One of the many benefits of gardening with California’s native plants is the pleasure derived from observing birds, lizards, butterflies, and other creatures that are attracted to our state’s flora. In fact, some people become gardeners in order to create habitat for wildlife. This artificial, yet valuable life support helps make up for the tremendous loss of natural habitat that has occurred since Europeans colonized the state. Whether motivated by this noble cause or simply to add more beauty to one’s garden, planting any of the three newest introductions from the Santa Barbara Botanic Garden will ensure the arrival of hummingbirds. On their own, the yellow, red, and blue flowers of Salvia spathacea ‘Avis Keedy’, Galvezia juncea ‘Gran Cañon’, and Salvia ‘Pacific Blue’ offer plenty of primary colors, with iridescent hummingbirds a dashing bonus.
An Unlikely Sport
As its common name of hummingbird sage (Salvia spathacea) would suggest, attracting these aerial wizards is practically guaranteed. Although still absent from mainstream nurseries, this beautiful herbaceous groundcover is fairly easy to obtain from growers who specialize in California natives. Arranged in distinct whorls along one- to three-foot-tall stalks, the magenta blossoms emerge from dark maroon to ruby red bracts in late winter or spring. The three- to eight-inch-long, somewhat wavy leaves carpet the soil as the rhizomes spread underground. The entire plant is covered with sticky hairs that impart a delicious, fruity aroma upon contact.
Thanks to Avis Keedy, a much-loved volunteer and avid naturalist, the botanic garden is delighted to introduce a yellow-flowered form of hummingbird sage, Salvia spathacea ‘Avis Keedy’. She discovered the colony in an oak woodland near Lake Cachuma in Santa Barbara County. The unusual lemon yellow petals fade to creamy white and are backed by lime green bracts. Based on feedback from our evaluators up and down the state, ‘Avis Keedy’ is suitable for all but desert or montane regions and grows well in most soils in either sun or part shade (preferred away from the coast). An occasional irrigation in summer will keep this drought-tolerant native looking vibrant; with no summer irrigation, the leaves will slowly turn brown as the soil dries out. Once the dried flower stalks are no longer attractive, cut them off at ground level. That annual grooming is all that is needed to maintain this otherwise carefree perennial. New shoots will emerge with the autumn rains, signaling the end of its dormant phase. Salvia ‘Avis Keedy’ combines well with Pacific Coast hybrid irises, pink-flowering and chaparral currants (Ribes sanguineum var. glutinosum and R. malvaceum), coffeeberry (Rhamnus californica), upright forms of manzanita (Arctostaphylos), and the variegated foliage of Ceanothus griseus var. horizontalis ‘Diamond Heights’.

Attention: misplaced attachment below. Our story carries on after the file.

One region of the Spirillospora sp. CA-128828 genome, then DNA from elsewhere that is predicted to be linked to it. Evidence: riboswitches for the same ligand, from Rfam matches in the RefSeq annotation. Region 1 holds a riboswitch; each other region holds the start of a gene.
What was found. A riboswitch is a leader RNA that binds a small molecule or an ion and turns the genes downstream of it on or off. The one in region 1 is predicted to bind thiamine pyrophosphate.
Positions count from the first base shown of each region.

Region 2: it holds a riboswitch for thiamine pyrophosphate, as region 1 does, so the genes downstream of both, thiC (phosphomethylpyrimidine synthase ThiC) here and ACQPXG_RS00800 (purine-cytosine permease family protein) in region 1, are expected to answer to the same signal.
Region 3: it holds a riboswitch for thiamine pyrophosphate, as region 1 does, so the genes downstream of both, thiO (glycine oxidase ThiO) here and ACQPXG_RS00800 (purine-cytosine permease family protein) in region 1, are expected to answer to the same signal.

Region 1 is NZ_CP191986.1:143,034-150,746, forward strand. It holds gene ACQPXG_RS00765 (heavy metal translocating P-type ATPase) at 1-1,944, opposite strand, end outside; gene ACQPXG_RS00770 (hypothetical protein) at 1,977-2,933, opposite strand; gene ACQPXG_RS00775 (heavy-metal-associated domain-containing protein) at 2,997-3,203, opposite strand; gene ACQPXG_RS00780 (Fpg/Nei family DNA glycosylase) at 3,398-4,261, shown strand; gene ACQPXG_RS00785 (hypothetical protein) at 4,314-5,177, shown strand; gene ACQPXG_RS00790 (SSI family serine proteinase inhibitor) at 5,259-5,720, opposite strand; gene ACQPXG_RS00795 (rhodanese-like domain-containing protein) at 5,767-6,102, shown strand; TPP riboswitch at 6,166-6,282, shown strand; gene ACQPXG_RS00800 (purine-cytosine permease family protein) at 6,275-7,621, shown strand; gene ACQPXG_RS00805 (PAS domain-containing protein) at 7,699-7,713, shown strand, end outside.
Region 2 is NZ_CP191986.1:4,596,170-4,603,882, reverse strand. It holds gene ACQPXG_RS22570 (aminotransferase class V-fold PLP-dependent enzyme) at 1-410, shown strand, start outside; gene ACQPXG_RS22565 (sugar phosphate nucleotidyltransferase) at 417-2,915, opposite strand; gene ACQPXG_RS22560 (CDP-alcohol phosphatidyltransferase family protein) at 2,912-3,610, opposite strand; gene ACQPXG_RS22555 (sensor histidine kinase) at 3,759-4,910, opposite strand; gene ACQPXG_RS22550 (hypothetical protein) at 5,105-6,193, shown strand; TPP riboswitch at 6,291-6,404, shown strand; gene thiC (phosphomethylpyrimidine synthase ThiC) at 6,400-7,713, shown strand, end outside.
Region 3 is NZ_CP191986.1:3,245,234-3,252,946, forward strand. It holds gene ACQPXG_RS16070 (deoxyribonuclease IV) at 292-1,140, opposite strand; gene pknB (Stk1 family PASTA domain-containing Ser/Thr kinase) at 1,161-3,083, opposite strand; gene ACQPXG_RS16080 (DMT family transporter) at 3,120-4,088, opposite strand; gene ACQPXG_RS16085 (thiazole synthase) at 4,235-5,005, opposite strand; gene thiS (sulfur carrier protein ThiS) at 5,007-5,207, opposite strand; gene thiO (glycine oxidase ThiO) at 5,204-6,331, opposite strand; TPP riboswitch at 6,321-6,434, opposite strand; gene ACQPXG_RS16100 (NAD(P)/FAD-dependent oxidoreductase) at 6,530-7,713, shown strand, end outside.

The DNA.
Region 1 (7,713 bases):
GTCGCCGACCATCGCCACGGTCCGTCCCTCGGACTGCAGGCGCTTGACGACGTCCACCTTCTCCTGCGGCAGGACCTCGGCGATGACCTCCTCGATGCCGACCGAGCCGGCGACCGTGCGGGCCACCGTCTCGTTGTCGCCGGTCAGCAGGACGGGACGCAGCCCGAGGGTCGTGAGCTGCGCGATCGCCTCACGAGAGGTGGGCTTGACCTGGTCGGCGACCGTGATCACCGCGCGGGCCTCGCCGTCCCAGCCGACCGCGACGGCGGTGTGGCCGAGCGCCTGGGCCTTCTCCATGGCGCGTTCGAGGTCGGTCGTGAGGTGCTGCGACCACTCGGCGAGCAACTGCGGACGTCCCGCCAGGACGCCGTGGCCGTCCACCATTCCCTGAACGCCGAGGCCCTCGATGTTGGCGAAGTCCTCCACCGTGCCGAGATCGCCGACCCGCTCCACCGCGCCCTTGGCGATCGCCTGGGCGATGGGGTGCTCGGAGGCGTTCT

A Prolific Red
The lipstick red blossoms of island bush snapdragon (Galvezia speciosa) are well known to native plant gardeners. Blooming intermittently year-round, these luscious flowers are frequented by hummingbirds and hold up well in flower arrangements. The rather lax branches bear one-inch, elliptic-ovate, medium green leaves and can be loosely trained onto a trellis or allowed to sprawl and form a medium-sized ground cover.
Baja bush snapdragon (Galvezia juncea), a closely related species, is occasionally available from specialty nurseries. The form that is commonly sold has downy leaves that are smaller and lighter green than those of G. speciosa. The more typical form of G. juncea, which is much more evocative of its Latin name, has rush-like, almost leafless green or blue-green stems. The Santa Barbara Botanic Garden has been cultivating this version for more than thirty years, mostly in a remote area where few visitors venture. After we planted a specimen in a large ceramic pot at our home demonstration garden and others along the more traveled path around the meadow, visitors suddenly started asking for it at our on-site nursery.